This section is from the book "Clothing For Women: Selection, Design, Construction", by Laura I. Baldt. Also available from Amazon: Clothing For Women: Selection, Design, Construction.
The first thing to be considered when planning a suit of underwear is the type of garment to be made. Dear to every woman's heart is a dainty bit of lingerie, and it is right that it should be so, but her care should be that she choose the sort of garment (1) that will be in keeping with her outer apparel, (2) not strain her purse, nor (3) burden herself or others with the care of laundering.
I. Type. - In choosing the type, fitness is of great importance. For instance, for wear under dresses of wool, silk or linen, the corset cover or underbodice may be made of firmer material, and less elaborately trimmed than for wear with lingerie waists and summer dresses. White cotton petticoats, either plain or trimmed, are not in keeping with the dark wool, silk, or linen dresses. These bespeak colored silk or cotton petticoats. By no means, however, need there be absence of decoration, but this should be of simple kind. On the other hand, for wear with lingerie waists, one instinctively desires a little more elaboration on the undergarment. This instinct needs to be held in check until one learns how not to mar the pleasing effect of the outer-garment by the selection of the under. How often one sees a very attractive waist, simply trimmed perhaps, with tucking, lace or hand embroidery, beneath which shows a corset cover adorned with rows of lace insertion or huge medallions, which immediately contradict the graceful lines and curves of the waist. Because of the quantity needed "to trim" the undergarment, the wearer may have used inexpensive lace of large pattern. Better far to have confined herself to less lace of good quality and recognized pattern, that would in no way irritate the beholder's sense of the fitness of things. Just here, in speaking of the effect of decoration, it may not be amiss to mention neck and armhole lines in corset covers and underbodies. A round neck cut as low as may be desirable is usually more pleasing to the eye when seen beneath the waist than is the square or V-shaped line. The latter seem to be continually at variance with the lines of the outer-garment, or where the back of the waist is plain, the undergarment stands out too prominently. Care must be taken in marking the line for a round neck, to have the lowest point in the back in proportion with the length of the back. The curve in the front should always drop below the curve in the back. The undergarment must be subordinate to the outer; in other words, serve only as a good background for a pleasing picture. Again, the picture should not be marred by the appearance above the corset cover of the top of a refractory under vest carelessly adjusted.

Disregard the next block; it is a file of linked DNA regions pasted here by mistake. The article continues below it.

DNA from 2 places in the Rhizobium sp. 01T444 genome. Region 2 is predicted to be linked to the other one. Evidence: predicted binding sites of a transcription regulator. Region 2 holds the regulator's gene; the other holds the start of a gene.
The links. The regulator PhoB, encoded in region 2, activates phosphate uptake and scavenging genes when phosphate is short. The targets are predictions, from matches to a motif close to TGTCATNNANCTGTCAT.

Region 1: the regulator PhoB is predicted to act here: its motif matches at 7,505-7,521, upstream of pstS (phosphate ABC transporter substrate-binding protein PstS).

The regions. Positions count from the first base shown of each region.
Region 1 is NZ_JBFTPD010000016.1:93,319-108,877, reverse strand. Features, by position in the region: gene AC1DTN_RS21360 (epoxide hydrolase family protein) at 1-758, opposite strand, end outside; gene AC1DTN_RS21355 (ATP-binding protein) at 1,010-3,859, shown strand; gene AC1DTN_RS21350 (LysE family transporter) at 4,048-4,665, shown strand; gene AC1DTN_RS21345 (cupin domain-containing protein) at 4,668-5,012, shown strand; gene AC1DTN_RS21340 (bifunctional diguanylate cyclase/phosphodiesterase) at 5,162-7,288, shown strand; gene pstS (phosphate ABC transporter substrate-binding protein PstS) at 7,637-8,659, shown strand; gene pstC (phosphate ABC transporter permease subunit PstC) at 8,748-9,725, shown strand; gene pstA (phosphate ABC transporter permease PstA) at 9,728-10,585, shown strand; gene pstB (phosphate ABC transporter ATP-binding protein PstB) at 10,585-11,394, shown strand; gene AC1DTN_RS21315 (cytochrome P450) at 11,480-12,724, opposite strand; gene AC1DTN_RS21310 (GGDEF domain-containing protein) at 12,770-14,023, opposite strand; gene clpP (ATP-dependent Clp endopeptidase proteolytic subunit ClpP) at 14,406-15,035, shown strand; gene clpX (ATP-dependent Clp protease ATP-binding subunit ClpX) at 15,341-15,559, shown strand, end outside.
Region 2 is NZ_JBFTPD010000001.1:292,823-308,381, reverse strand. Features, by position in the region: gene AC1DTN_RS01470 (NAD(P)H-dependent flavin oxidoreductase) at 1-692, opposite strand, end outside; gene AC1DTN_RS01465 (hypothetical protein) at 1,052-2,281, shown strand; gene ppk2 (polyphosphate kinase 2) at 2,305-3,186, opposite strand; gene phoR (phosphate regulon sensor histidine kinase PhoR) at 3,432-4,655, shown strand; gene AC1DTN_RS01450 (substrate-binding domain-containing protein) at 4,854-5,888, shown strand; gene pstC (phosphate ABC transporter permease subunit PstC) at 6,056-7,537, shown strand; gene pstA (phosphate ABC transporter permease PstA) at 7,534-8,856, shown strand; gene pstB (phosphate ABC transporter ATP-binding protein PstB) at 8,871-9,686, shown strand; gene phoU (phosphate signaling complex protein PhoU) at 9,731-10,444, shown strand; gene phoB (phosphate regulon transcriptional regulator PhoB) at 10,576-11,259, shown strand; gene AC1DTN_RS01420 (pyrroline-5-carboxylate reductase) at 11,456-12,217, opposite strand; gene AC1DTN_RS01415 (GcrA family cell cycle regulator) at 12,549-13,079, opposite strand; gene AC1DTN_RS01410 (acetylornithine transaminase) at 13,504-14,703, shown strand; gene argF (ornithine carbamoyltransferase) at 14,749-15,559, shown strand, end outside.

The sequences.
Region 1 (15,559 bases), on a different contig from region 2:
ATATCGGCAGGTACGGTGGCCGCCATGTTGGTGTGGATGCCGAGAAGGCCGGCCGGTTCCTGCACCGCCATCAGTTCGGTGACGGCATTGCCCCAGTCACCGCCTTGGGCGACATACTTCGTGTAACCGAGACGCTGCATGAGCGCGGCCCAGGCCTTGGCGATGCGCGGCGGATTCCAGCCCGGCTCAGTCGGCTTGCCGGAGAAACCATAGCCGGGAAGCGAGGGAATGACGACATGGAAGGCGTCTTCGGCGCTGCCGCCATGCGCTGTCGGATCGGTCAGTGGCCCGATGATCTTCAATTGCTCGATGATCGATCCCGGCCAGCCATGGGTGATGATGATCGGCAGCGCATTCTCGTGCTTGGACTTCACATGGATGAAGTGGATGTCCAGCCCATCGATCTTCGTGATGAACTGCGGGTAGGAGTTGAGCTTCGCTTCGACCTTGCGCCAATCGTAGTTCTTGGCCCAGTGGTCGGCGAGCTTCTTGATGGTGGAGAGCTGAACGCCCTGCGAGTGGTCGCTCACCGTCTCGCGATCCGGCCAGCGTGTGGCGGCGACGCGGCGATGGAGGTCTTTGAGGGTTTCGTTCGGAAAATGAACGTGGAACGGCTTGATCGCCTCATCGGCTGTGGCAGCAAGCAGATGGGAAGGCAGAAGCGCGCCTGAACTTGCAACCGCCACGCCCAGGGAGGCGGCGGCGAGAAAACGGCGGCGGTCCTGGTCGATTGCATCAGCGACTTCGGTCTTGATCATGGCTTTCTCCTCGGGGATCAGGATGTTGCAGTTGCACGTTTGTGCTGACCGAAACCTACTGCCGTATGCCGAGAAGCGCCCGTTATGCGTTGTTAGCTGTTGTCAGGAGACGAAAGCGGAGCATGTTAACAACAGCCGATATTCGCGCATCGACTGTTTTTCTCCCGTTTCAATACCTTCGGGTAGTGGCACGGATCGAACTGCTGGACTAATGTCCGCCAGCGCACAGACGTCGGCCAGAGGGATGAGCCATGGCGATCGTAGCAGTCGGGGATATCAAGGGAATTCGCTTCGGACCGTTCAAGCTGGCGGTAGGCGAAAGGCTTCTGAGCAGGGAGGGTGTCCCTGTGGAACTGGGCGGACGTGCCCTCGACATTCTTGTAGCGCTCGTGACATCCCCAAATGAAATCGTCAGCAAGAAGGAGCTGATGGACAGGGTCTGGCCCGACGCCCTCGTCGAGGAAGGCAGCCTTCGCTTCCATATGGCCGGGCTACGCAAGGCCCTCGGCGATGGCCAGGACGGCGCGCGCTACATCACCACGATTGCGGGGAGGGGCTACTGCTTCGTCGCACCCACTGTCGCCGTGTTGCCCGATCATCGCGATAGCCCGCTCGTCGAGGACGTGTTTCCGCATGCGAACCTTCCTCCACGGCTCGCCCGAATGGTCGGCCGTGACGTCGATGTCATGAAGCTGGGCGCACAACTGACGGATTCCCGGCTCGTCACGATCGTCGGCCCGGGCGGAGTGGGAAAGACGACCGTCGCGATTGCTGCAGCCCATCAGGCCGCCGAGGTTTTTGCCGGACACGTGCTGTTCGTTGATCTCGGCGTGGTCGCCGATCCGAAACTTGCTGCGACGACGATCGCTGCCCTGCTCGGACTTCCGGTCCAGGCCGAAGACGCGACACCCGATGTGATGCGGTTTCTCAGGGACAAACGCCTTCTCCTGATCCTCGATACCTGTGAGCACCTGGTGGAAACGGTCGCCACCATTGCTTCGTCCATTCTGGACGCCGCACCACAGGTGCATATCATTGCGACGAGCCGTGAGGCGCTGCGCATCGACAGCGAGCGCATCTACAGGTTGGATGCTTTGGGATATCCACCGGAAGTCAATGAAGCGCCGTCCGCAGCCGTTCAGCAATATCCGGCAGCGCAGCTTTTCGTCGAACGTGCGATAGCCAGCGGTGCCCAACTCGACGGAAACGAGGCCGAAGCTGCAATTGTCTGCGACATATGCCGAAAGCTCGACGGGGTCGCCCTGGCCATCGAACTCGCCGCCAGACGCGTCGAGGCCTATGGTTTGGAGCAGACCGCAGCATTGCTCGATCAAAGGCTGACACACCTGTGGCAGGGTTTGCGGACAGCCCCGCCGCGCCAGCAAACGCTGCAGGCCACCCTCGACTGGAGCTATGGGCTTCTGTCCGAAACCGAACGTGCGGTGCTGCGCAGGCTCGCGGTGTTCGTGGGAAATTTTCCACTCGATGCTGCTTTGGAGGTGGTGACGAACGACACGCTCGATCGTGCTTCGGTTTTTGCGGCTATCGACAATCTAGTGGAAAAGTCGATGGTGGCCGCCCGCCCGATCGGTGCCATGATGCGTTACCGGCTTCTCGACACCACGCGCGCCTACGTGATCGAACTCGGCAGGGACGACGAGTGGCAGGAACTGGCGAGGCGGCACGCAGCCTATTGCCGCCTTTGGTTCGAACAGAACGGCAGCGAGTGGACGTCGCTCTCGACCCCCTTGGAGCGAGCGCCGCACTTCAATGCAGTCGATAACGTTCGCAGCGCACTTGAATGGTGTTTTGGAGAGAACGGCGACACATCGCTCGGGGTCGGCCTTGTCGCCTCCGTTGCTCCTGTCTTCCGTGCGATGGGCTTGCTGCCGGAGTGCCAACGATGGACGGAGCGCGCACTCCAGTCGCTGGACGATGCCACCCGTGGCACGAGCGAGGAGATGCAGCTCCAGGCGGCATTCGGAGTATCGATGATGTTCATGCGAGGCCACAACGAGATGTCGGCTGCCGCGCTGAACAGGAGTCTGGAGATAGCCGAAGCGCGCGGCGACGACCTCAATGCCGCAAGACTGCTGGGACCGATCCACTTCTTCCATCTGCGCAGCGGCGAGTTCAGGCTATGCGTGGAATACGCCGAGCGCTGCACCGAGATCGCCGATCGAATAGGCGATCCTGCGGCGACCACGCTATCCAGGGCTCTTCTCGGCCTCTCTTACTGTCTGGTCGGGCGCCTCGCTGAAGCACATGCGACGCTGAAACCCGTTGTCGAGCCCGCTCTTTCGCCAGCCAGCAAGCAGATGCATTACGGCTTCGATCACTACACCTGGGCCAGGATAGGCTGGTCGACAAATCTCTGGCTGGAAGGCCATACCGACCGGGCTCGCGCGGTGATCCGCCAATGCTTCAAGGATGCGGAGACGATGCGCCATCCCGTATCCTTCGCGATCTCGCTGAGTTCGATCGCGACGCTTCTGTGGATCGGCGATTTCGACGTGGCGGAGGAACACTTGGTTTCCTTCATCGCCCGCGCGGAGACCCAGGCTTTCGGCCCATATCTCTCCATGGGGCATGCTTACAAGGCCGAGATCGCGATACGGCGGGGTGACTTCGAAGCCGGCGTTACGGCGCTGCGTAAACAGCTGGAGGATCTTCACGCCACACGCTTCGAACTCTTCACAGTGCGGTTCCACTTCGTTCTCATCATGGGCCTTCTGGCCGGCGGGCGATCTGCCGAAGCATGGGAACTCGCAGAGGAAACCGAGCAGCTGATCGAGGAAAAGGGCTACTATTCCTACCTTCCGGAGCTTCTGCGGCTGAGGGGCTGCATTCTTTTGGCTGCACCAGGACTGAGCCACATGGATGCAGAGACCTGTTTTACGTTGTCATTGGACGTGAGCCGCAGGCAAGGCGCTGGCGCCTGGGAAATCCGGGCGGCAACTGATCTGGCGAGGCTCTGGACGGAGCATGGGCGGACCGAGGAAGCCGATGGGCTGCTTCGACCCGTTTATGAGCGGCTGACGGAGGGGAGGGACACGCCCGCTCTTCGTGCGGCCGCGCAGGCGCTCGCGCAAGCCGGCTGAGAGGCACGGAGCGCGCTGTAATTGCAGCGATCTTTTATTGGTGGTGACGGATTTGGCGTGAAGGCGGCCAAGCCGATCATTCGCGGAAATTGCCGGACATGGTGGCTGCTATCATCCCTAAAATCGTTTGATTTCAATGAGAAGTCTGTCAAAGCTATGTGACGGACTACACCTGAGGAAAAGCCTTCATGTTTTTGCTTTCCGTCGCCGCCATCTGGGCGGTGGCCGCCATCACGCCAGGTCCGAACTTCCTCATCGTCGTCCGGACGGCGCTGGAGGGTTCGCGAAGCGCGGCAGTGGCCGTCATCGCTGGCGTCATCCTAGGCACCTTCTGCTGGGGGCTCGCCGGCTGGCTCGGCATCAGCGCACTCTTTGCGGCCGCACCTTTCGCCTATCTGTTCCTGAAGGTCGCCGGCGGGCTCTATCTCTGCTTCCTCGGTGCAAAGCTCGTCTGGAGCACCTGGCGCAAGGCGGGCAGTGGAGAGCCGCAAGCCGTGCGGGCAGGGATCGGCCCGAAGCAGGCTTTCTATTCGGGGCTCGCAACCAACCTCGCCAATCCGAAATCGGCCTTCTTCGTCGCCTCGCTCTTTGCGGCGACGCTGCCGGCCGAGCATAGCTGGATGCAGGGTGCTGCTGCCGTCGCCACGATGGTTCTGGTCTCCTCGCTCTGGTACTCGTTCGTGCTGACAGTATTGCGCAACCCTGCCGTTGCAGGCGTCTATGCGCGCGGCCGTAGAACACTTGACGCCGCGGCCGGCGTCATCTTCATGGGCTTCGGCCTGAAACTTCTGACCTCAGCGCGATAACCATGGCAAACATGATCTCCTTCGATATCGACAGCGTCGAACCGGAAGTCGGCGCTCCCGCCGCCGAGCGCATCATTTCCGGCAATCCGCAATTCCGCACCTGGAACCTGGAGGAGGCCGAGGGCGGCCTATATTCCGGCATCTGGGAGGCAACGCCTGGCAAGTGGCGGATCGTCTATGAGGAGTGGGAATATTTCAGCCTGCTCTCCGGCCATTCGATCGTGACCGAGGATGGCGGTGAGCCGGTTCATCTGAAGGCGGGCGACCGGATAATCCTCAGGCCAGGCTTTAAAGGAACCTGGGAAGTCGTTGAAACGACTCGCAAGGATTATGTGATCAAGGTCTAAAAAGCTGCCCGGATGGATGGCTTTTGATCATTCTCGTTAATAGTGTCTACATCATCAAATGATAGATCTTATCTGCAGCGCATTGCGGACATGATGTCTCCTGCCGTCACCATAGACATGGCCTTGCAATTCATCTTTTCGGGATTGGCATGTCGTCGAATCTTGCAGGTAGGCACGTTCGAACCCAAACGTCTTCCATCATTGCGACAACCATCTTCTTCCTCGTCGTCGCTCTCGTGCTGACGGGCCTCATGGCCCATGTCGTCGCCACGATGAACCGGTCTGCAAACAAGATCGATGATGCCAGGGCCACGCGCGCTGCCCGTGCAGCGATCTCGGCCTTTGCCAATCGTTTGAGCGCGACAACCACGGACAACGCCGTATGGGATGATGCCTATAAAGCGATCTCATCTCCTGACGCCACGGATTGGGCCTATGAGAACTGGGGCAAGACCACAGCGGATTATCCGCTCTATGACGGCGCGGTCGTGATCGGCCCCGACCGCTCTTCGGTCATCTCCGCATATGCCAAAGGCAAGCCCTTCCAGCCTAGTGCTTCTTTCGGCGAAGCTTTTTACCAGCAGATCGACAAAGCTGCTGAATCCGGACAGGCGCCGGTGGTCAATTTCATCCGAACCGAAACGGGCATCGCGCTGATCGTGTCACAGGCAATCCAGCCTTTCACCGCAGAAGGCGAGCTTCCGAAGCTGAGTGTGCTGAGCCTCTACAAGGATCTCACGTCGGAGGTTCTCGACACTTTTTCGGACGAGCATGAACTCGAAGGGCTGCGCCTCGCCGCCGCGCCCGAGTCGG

It is to be remembered, then, that the design for corset covers and underbodices should be simple in line and decoration, the latter confined mostly to the neck and armhole, except perhaps fine tucking or simple stitchery on the front, richness to be obtained by the use of fine material, dainty lace of good quality and pattern, embroidered edging, insertion and beading, having similar background to the material of the garment.
When underwear is to be made up in sets, the ornamentation should be similar throughout, and the same lines used on the neck of corset cover and night-dress. When odd garments are being made up, if a square or V-shaped neck is desired, this idea might be carried out in the night-dress.